What is a Code of Conduct?
How does our CSR work actually operate and what does a Code of Conduct contain? We try to clear the confusion and sort out the main concepts. It can be nice to know when your customers ask.
We are passionate about our CSR work. You can feel safe when you shop with us.
When we find a new, prospective supplier that we believe can live up to our requirements for quality, price, and social responsibility, we sit down and present our CSR program. Sometimes there may be questions of interpretation and conversations about what rules apply to the situation - national legislation or ILO*? The starting point of negotiation is always with the law or rule that best promotes our company values. Then our Code of Conduct is signed. The supplier then receives a checklist for the upcoming CSR inspection. Of course, with our long experience, we are helpful with action plans to improve the work. The factories carry out an internal audit survey and prepare for the external audit, which is scored by an auditor. Here it is important to have knowledge of whom to choose to effectively minimize the risk of bribery and corruption. The external social audit lasts for a whole day and consists of interviews with management team and employees on topics such as control of wages, overtime, fire protection, working environment and occurrence of child labor. Even if the audit is approved, we produce an improvement plan with action points that the management confirms must be followed. Even after approved, the supplier must ensure the standard is met. Within two years, a new self-evaluation is required. In addition, we do random checks between audits. If the audit is not approved, the process is restarted with a new auditor. Should the supplier still not live up to our requirements, the partnership in most severe cases will be terminated, unless we presume that a new round will result in an approved audit.
Summary of AD company's Code of Conduct.
• Compliance: The supplier complies with rules, laws and conventions set by ILO, UN conventions, and industry standards.
• Child labor: Child labor defined on the basis of UN conventions and the ILO must not occur. It is also important that young people between the ages of 15-17 do not perform work as an adult.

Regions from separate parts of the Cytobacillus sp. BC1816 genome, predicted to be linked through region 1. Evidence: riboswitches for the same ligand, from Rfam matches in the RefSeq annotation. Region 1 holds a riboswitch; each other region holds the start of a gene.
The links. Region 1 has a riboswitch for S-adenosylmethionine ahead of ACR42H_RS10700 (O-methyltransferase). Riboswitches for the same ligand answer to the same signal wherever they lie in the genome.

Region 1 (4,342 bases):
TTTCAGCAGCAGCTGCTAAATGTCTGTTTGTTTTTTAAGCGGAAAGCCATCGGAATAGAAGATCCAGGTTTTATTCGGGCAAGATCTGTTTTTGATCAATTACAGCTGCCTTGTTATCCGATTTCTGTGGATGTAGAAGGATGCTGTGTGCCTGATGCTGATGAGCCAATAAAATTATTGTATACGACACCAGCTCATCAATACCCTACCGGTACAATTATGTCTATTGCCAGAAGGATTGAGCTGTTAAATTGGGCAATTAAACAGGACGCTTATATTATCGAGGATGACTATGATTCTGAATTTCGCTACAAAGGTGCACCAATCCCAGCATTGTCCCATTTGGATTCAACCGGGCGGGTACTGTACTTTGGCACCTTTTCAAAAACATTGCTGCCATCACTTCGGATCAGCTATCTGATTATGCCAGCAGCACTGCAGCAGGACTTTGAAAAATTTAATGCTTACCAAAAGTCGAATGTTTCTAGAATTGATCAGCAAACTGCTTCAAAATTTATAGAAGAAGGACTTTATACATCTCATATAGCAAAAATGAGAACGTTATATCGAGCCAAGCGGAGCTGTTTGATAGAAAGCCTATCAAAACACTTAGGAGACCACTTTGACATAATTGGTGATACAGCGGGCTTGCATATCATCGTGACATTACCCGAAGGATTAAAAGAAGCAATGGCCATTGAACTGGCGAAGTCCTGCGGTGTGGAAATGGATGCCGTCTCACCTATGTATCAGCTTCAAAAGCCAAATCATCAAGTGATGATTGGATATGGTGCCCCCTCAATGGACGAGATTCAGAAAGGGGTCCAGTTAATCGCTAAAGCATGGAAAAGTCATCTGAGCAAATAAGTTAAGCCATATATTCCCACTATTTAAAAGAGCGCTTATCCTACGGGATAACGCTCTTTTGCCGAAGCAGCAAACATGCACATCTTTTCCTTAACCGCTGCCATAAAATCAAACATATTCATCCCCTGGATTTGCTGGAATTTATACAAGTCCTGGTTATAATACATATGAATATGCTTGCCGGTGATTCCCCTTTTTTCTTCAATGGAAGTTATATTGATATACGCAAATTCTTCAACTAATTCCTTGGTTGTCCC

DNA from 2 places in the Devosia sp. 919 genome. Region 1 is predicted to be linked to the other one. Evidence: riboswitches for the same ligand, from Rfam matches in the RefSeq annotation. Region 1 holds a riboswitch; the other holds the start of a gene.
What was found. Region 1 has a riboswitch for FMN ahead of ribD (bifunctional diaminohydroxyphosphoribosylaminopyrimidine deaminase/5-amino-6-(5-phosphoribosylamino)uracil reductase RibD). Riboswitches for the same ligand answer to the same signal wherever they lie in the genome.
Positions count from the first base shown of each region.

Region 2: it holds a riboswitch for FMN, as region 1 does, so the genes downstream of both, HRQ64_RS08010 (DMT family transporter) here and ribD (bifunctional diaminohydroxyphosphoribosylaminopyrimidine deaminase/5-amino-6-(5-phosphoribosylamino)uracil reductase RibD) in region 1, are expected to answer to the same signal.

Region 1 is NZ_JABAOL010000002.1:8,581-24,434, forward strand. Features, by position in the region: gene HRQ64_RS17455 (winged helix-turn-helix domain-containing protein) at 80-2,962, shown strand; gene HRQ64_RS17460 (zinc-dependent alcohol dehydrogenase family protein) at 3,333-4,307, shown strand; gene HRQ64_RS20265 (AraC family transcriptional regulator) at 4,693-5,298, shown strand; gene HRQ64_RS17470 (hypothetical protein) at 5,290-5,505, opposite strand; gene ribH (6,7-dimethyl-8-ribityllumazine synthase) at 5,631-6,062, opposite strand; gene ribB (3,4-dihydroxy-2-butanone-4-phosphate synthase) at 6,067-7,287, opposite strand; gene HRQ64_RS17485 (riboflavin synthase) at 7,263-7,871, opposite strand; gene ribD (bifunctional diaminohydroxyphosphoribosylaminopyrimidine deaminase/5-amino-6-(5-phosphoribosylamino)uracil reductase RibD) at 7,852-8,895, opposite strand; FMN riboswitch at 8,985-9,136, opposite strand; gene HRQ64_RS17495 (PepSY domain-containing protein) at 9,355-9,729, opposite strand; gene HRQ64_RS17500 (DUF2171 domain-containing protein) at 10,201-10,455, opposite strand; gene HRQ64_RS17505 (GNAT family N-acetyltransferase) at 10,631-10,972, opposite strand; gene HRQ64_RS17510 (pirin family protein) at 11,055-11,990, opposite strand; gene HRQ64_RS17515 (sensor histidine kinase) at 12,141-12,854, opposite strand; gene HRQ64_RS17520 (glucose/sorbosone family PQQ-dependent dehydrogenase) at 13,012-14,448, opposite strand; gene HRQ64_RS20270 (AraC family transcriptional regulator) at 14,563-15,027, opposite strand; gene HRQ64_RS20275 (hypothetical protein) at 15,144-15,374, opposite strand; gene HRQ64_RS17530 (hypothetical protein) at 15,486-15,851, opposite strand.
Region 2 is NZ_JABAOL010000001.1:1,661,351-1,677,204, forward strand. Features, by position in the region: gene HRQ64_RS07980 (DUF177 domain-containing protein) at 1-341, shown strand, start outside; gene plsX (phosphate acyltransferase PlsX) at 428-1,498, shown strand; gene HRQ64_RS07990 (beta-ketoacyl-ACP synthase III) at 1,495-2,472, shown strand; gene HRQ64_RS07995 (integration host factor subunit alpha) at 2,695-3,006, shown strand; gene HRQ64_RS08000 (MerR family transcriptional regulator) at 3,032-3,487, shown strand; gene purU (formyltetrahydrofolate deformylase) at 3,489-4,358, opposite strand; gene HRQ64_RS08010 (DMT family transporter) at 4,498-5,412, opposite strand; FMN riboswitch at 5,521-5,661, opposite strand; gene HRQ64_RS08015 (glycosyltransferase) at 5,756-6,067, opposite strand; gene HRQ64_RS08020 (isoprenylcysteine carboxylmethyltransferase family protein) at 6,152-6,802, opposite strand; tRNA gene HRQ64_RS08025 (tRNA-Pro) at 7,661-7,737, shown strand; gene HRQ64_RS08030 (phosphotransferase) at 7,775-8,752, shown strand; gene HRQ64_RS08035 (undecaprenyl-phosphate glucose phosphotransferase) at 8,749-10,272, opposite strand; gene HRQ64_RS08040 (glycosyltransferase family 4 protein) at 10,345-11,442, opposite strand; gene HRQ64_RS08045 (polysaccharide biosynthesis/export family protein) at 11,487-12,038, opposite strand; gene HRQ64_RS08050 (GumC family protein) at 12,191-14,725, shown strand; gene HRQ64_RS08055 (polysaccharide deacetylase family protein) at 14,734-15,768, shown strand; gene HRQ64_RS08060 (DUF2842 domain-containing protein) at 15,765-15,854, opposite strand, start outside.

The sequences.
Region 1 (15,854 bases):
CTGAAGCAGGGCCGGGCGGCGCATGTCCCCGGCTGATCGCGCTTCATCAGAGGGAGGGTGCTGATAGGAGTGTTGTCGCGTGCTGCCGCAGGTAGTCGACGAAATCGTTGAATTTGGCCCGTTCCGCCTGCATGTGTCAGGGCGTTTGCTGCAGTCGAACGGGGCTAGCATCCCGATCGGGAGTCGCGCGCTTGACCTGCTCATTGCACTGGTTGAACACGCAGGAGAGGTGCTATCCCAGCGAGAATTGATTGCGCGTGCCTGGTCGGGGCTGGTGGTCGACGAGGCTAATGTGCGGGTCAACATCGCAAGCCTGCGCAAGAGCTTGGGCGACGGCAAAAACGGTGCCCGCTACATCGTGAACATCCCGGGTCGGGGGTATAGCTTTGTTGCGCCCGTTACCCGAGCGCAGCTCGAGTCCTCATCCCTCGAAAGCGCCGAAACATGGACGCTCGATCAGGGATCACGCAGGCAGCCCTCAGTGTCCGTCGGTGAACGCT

• Freedom of association / collective agreement: Employees must have the right to organize and become members of trade unions. The company must have an open attitude to trade union work.
• Prohibition of discrimination: Suppliers must support human rights. Discrimination based on race, nationality, skin color, religion, gender, political opinion, sexual orientation, trade union membership, social status, or disability is prohibited.
• Compensation: Employees' salaries must at least meet the country's statutory minimum wage. If it turns out that it is not possible to live on, the supplier is asked to increase wages.
• Working hours: Working hours may not exceed 48 hours a week except in exceptional cases. Employees are entitled to at least one day off a week.
• Safety and health: The supplier must strive for and maintain as safe and healthy a workplace as possible and therefore work actively to reduce the risk of accidents.
• Forced labor: No work may be performed involuntarily or on the basis of coercion. Labor law and rules must be followed.
• Environmental considerations: AD company's suppliers should preferably have an environmental management system. If they do not have it, they should at least have an environmental policy and be able to show how they work for better environmental considerations.
• Management system: Suppliers must be able to show a system for how they take responsibility for and comply with our Code of Conduct. All must also work against any form of bribery, corruption, and/or extortion.
* The International Labor Organization (ILO) is the UN's specialized body for employment and working life issues, which aims to fight poverty and promote social justice.